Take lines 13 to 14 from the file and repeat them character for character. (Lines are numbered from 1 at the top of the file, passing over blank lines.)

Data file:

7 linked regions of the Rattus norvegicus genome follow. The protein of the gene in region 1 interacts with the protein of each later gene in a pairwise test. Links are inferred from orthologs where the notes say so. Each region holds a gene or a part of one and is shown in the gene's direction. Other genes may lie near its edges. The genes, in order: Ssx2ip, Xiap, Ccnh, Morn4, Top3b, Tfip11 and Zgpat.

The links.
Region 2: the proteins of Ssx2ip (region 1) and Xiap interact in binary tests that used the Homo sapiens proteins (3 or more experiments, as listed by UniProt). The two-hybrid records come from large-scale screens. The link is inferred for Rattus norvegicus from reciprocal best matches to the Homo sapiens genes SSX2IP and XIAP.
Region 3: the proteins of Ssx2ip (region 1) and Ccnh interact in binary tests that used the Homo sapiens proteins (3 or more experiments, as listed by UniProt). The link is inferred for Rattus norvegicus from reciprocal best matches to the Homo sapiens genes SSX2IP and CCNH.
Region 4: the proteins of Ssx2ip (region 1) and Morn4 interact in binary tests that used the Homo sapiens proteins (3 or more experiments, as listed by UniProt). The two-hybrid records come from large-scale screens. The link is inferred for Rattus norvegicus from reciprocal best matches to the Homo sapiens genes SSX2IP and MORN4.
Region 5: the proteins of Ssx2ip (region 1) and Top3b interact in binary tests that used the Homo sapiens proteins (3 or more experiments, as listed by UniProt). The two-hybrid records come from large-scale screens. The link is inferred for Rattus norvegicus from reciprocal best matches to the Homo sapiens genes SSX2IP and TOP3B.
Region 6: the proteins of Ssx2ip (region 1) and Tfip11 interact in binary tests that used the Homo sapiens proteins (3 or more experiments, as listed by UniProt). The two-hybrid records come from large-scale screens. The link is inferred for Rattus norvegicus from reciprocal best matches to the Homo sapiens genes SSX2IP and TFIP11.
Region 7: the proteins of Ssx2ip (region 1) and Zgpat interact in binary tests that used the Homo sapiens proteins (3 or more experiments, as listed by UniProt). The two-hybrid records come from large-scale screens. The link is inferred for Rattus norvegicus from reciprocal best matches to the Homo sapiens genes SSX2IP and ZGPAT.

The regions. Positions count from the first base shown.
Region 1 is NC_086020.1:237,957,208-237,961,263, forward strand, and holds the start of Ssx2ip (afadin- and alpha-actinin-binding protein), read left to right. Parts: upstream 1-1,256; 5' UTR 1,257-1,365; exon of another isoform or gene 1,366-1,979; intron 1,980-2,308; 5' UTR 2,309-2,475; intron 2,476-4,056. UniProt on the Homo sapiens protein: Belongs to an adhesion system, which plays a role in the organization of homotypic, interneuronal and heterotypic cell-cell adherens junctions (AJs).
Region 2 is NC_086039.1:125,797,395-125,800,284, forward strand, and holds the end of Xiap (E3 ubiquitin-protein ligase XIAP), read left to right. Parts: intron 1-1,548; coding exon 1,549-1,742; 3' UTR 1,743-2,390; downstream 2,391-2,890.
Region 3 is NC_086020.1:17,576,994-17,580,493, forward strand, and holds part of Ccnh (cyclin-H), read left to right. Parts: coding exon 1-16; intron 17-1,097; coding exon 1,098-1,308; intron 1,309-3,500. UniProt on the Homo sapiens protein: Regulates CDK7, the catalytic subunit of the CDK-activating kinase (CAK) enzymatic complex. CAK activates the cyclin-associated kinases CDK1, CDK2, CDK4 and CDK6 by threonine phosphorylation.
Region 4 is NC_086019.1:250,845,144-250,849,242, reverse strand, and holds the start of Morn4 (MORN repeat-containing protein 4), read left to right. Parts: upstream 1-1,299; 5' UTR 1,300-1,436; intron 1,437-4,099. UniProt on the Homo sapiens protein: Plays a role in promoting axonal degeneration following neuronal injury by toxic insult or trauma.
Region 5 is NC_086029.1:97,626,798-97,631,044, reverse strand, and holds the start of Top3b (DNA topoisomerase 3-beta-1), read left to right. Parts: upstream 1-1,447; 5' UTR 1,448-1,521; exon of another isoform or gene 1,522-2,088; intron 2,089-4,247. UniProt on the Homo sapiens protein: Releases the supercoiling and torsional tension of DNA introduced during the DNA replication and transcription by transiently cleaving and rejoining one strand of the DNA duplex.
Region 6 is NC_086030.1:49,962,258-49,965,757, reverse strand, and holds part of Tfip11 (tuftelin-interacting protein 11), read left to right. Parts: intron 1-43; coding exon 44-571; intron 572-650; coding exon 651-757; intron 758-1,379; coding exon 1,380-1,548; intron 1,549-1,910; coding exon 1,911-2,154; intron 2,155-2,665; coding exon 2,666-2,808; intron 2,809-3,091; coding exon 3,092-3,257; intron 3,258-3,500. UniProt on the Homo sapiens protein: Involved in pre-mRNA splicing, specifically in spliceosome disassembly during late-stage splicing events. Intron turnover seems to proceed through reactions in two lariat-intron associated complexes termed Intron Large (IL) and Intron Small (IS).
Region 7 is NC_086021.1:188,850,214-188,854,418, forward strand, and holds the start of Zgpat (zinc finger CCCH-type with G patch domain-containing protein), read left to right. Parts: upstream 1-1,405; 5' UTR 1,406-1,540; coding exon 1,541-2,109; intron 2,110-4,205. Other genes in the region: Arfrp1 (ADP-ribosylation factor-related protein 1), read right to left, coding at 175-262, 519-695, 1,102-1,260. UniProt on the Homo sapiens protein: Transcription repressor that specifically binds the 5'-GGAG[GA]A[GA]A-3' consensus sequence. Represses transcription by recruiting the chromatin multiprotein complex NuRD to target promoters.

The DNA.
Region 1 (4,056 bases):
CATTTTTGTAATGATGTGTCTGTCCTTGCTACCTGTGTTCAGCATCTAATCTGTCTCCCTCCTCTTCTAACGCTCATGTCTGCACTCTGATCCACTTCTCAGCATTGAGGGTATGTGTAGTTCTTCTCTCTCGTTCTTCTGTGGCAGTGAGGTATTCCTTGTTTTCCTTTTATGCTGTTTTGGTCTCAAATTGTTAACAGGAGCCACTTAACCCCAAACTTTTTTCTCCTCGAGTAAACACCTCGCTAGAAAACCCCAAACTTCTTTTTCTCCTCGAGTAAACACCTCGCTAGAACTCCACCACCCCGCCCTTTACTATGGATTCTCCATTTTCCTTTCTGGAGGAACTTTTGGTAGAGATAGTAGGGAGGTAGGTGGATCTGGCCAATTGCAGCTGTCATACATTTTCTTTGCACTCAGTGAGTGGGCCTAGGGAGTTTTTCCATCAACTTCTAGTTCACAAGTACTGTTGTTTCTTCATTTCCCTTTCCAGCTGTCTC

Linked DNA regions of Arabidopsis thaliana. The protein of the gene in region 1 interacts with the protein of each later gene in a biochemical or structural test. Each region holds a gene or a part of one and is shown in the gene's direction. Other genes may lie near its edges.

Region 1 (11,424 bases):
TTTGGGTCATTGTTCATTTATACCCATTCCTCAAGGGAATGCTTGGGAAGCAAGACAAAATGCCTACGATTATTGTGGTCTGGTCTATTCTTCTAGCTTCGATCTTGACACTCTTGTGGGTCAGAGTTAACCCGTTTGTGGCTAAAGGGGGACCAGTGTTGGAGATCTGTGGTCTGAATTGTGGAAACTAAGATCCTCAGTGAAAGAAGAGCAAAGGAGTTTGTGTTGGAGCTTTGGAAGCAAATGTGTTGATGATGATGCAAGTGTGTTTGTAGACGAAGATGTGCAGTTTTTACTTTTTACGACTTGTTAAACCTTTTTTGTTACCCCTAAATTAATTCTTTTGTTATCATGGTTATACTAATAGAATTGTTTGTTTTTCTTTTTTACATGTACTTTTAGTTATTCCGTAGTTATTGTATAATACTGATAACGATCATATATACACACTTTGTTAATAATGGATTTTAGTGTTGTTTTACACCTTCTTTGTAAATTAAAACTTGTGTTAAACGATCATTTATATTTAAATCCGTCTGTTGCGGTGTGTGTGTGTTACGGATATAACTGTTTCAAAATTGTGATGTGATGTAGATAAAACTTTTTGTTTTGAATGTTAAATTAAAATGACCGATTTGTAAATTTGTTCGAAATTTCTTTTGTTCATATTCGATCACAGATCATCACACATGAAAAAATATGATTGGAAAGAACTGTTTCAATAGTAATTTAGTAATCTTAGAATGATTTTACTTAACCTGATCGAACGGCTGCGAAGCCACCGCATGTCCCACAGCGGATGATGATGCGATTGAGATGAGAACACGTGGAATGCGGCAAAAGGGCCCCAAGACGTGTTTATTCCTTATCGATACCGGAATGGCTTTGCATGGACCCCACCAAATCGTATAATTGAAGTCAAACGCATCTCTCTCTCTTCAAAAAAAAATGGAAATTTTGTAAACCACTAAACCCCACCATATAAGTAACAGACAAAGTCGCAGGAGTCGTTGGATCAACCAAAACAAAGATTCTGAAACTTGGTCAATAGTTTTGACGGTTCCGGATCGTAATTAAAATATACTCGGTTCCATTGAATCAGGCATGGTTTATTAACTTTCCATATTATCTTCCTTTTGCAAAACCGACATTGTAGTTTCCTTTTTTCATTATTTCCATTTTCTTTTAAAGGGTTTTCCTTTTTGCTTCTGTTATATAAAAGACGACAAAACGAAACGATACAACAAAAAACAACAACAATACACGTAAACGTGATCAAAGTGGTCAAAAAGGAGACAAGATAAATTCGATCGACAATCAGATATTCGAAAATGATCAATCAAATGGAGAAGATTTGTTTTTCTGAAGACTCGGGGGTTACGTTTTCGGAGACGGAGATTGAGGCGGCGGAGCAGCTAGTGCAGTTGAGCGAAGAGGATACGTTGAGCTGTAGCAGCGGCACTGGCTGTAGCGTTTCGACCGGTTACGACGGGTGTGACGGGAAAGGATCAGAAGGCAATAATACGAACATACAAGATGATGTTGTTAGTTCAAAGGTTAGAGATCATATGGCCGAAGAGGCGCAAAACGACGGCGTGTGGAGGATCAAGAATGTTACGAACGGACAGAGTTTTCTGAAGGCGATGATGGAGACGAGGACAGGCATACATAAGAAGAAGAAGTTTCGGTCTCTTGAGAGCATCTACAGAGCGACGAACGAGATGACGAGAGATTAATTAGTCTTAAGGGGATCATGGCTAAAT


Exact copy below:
Region 4 is NC_086019.1:250,845,144-250,849,242, reverse strand, and holds the start of Morn4 (MORN repeat-containing protein 4), read left to right. Parts: upstream 1-1,299; 5' UTR 1,300-1,436; intron 1,437-4,099. UniProt on the Homo sapiens protein: Plays a role in promoting axonal degeneration following neuronal injury by toxic insult or trauma.
Region 5 is NC_086029.1:97,626,798-97,631,044, reverse strand, and holds the start of Top3b (DNA topoisomerase 3-beta-1), read left to right. Parts: upstream 1-1,447; 5' UTR 1,448-1,521; exon of another isoform or gene 1,522-2,088; intron 2,089-4,247. UniProt on the Homo sapiens protein: Releases the supercoiling and torsional tension of DNA introduced during the DNA replication and transcription by transiently cleaving and rejoining one strand of the DNA duplex.